Analyzing the World, One Animal at a Time

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Zoo InternQuest is a seven-week career exploration program for San Diego County high school juniors and seniors. Students have the unique opportunity to meet professionals working for the San Diego Zoo, Safari Park, and Institute for Conservation Research, learn about their jobs and then blog about their experience online. Follow their adventures here!

Have you ever wondered why your dog walks around in circles before lying down? Or why male peacocks have incredibly vibrant and beautiful feathers and the females are just brown? The people who study those questions and more are known as behavioral biologists. We had the pleasure of meeting two of them this week: Director of Behavioral Biology, Dr. Matt Anderson, and Research Coordinator for the Behavioral Biology Division, Jennifer Tobey.

Dr. Anderson presented his work that he is doing with African elephants. He explained what behavior biologists investigate when they are on a research project. For his current project with the elephants, Dr. Anderson studies things like herd relationships and communication among the elephants at the San Diego Zoo Safari Park. This information can help explain behavior in the wild and create solutions to problems that elephants are facing.

There are two parts to Dr. Anderson’s project: one part is taking information from the Safari Park, the second is studying animals in the wild. Dr. Anderson works with Dr. Mike Chase and the Elephants Without Borders program (EWB pictured above), based in Botswana. They work together to not only gain information on the elephants, but to help solve problems between elephants and locals and create a better environment for everyone.

Behavioral biologists used to have only binoculars and paper to carry out their research, but now they have moved on to more high tech equipment. Elephants at the Safari Park have been fitted with GPS collars that not only track the elephants’ locations, but also the noises they makes so biologists can figure out where the elephants go, who they are talking to, and what they saying. Elephants in Botswana are fitted with similar collars that only have the GPS feature. Behavioral biologists have discovered things like how elephant herds are made of mostly females and that adult males travel by themselves.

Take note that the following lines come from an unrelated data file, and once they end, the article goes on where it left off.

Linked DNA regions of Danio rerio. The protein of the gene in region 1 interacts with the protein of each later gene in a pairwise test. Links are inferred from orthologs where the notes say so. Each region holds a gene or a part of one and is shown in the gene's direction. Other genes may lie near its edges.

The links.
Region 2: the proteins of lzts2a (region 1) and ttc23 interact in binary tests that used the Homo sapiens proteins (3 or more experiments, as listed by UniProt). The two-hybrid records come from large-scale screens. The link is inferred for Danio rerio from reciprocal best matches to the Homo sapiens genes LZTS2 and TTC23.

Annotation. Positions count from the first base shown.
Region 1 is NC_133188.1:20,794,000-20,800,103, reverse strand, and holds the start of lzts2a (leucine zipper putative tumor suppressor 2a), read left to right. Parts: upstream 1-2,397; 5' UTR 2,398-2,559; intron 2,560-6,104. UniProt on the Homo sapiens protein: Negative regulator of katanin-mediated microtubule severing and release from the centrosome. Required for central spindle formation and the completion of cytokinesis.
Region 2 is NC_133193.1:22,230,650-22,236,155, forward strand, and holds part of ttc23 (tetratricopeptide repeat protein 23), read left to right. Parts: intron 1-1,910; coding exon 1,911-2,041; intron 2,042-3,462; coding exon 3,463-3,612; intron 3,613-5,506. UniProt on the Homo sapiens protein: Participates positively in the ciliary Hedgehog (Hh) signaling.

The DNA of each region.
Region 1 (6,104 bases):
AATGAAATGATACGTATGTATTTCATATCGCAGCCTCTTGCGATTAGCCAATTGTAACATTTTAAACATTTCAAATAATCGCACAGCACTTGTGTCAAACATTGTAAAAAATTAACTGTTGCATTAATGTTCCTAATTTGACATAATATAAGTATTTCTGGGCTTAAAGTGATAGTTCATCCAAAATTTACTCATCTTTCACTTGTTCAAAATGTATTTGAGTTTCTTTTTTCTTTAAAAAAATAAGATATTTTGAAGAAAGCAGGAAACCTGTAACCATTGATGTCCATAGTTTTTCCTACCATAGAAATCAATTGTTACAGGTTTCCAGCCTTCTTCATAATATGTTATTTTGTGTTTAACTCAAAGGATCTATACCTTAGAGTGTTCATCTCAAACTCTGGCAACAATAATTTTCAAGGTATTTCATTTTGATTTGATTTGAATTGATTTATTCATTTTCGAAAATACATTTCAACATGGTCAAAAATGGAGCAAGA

Elephants face many problems out in their natural habitat. Many of those problems stem from human causes, like barrier issues (pictured above) they currently face in Africa. Elephants cross borders as they move around, they don’t stay in just one country, and this can be problematic when certain countries are at war. Often, when countries are in the midst of a war, they aren’t thinking of the safety of the elephants or any other animal around them, and they can get hurt. Other issues are actually being caused by elephants in Africa. Some elephants have developed a habit that has been called “raiding”, where they trample crop fields. Sometimes they eat the crop, but more than not, the elephants are just crushing the crops.

We also met Research Coordinator of Behavioral Biology, Jennifer Tobey. She talked to us about her work with koalas at the Zoo and in Australia. We got a special look at some of the equipment used to study them and some close up information on them as well.

Ms. Tobey showed us the sound boxes that are installed in the Zoo enclosures (bottom right) as well as the enlarged versions that are deployed in the field (middle left). These boxes record what are known as koala “bellows,” which some have said sound like a motorcycle starting up. These recordings allow biologists to study the patterns of communication that are used during the breeding season and the non-breeding season.

Ms. Tobey also let us sample the individual recording equipment that she uses when she is out in the field. Intern Morgan (above) is holding a directional microphone that amplifies the sound of whatever it is pointed towards. Inside the bag on her shoulder is a recording device like an MP3 device, only bigger.

Ms. Tobey also brought in a vile of artificial koala scent. The odor that male koalas excrete during mating season is made of 37 different compounds, and some organic chemists took the 7 most profound of those compounds and mixed them together. Koalas need this scent to help communicate with other koalas because they are isolated from each other. The scent can either entice a mate or scare off a rival. For some of the interns, we discovered how shockingly terrible the smell was when it was passed around the room, while others of the group remained blissfully unaware.

Madison, Photo Team,
Fall 2012, week four